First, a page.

Your country of origin influences your personal identity to a large degree, and it brings with it a sense of belonging. For some nationalities, the boundaries of one’s country are clear, but for some it can be rather vague. Valerio Vincenzo dwells on the latter in his series called Borderline, the Frontiers of Peace which documents the existence of borders that are characterized by ambiguity.
Normal borders are land boundaries of political entities or legal jurisdictions, like sovereign states, federated states, governments, or other subnational entities. Some borders like a state’s internal administrative border, are open and entirely guarded. Other borders are partly or entirely controlled, and may be crossed lawfully only at an elected border checkpoint and border zones may be policed.
Some contentious borders or ‘hotspots’ may even necessitate the setting up of buffer zones. Vincenzo’s Borderline, the Frontiers of Peace hopes to show the consequence of a historical change that has transpired over the past decades in Europe. Since the signing of the Schengen Agreements in 1985, the borders the majority of the European continent have been obscured slowly from the landscapes and people’s knowledge. These Agreements are huge steps toward the progressive unification of Europe and the rise of a European conscience.
Over a span of eight years as well as 10,000 miles, Vincenzo documented the internal borders of the European Union. With his 1964 Hasselblad camera and one 50mm lens, he trekked to countries that included Italy, Germany, France, Switzerland, Poland, and Austria.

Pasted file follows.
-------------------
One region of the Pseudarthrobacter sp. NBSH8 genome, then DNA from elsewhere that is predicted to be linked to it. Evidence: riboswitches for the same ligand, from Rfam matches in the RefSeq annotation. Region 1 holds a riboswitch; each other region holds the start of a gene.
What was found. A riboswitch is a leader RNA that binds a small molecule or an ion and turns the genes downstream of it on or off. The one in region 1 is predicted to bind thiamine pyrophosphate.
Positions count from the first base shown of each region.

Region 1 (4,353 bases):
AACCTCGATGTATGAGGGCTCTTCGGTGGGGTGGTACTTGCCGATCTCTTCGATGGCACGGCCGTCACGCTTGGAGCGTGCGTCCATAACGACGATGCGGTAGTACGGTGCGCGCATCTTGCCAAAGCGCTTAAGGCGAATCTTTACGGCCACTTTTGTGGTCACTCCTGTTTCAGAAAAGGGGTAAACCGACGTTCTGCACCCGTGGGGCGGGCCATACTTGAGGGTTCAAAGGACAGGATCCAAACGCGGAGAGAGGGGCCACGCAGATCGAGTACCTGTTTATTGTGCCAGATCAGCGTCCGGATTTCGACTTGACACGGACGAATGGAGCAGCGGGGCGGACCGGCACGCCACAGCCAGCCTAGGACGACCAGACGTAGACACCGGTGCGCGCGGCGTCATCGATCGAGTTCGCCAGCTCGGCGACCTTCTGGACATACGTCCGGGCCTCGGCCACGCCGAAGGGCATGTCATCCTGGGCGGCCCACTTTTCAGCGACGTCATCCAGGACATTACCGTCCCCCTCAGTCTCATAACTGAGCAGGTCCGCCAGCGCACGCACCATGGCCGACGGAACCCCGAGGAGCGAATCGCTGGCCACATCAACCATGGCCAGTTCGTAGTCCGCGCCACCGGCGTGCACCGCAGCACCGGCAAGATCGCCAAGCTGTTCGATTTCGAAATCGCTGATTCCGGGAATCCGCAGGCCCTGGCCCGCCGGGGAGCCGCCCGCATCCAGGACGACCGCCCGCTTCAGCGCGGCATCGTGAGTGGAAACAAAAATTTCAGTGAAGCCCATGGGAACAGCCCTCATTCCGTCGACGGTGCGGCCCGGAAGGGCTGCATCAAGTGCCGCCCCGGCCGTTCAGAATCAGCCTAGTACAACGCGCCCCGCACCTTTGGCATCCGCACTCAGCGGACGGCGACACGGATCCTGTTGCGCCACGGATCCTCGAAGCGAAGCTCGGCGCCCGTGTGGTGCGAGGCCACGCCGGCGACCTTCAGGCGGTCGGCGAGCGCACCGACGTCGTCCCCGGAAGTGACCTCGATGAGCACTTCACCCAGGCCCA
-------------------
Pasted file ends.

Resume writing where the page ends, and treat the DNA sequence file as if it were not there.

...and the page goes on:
Vincenzo observed that the concept of living or moving around the many European countries was unheard of during the Cold War era when barbed wires, walls, or border patrols demarcated national boundaries. He remembers the European Union’s 1995 Schengen Agreement which allowed Europeans to travel unhampered and see themselves in many EU countries.
Vincenzo resided in France for a decade and is now based in the Netherlands. He counts himself a part of what he considers the “Schengen generation.” While the many languages, cultures and traditions in Europe still seem peculiar to Vincenzo, he sees Europe as a continent of opportunity, diversity, and complexity.
“I wanted to give visibility to this change, and I chose to show it in a very simple way. More than about the borders of the past, I want to talk about the borders of the future.” By featuring very peaceful imagery, Vincenzo challenges the concept of a country’s border.
See the images here.